HHS issues proposal to further delay the Trump Administration’s 340B insulin final rule

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HHS issues proposal to further delay the Trump Administration’s 340B insulin final rule

On March 9, 2021 the Department of Health and Human Services (HHS) issued a proposal to further delay implementation of the Trump Administration’s final rule that would require federally qualified health centers (FQHCs) to provide insulin and injectable epinephrine to low-income patients at the price the FQHC pays for those drugs under the 340B program.  The Biden Administration initially delayed the controversial rule’s effective date from January 22, 2021 to March 22, 2021, pursuant to the White House’s “Regulatory Freeze Pending Review” memo.  HHS stated that the initial delay was “necessary to give Department officials the opportunity for further review and consideration of new regulations.”  HHS is now proposing to further delay the rule until July 20 and is seeking comments “about issues of fact, law, and policy raised by rule”, including the impact on 340B savings for health centers.  Comments on the extended delay and impact of the rule are due March 14.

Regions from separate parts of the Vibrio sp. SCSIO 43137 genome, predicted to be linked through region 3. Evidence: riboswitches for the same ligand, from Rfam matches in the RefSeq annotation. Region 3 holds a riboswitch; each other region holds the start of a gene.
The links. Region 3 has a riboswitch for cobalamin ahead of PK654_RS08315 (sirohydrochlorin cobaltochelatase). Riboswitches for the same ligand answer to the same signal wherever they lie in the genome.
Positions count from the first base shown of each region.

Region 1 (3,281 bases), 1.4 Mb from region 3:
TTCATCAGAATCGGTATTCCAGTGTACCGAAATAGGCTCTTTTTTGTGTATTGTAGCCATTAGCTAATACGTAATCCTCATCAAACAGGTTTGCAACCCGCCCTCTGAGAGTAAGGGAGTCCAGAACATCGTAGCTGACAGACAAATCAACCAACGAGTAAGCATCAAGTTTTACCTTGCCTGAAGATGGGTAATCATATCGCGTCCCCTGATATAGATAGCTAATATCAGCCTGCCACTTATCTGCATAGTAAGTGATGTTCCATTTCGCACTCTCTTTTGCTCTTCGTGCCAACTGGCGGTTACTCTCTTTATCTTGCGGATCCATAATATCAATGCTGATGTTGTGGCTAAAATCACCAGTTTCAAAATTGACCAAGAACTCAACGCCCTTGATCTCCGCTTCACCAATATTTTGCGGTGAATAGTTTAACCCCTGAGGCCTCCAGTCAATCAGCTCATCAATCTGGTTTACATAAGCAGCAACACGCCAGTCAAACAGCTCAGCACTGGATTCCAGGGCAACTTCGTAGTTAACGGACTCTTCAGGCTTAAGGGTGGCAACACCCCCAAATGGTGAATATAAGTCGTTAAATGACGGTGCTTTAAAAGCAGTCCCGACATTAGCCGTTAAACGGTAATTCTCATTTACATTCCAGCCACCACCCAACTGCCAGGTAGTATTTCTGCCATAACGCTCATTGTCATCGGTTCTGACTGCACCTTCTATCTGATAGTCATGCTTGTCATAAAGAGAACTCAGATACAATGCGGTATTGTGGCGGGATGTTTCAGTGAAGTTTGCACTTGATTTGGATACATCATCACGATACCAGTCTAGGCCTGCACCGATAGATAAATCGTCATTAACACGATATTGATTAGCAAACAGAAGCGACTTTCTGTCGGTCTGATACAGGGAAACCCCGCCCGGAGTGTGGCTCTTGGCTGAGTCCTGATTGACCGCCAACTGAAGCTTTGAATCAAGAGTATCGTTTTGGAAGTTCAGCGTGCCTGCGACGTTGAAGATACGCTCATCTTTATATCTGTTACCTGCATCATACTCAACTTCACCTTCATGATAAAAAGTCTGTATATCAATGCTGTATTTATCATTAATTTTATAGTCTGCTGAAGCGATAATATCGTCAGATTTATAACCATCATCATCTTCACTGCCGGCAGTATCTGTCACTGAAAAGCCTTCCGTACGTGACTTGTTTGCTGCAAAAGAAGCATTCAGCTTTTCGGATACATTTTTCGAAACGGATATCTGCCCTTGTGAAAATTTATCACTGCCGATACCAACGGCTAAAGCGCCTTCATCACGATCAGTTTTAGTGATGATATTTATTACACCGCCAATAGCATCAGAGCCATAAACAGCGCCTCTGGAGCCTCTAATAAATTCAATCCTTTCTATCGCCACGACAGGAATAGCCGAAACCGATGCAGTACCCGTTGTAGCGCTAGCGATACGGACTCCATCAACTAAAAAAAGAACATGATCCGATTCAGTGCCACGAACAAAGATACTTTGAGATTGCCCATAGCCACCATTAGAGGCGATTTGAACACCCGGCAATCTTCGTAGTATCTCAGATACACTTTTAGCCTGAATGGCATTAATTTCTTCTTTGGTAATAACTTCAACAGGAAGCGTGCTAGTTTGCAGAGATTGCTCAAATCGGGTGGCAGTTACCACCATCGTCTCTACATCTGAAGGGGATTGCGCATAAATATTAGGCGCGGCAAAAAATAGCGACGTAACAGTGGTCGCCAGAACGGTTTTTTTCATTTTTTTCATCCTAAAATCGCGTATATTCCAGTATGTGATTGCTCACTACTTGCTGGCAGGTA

While health centers support the overall goal of reducing the cost of insulin for their patient population, taking away 340B savings on insulin and injectable epinephrine is not the appropriate solution.  In fact, taking away 340B savings would make it harder for FQHCs to provide life-saving and affordable medications and services for patients.  The implications that this new rule would have on the safety-net community has also been recognized by Congress.  Last year, over 100 members of the House of Representatives (all Democrats) sent a letter to HHS urging the department to “to rescind or not implement the July 24 Executive Order”.   The letter noted that health centers are “already providing access to these lifesaving medications at significantly discounted costs”, which is consistent with sliding fee scale requirements.  The letter also noted that “mandating [health centers] to provide prescription drugs at cost would risk participants having to withdraw from the program, thereby limiting access to affordable prescription drugs . . . .”

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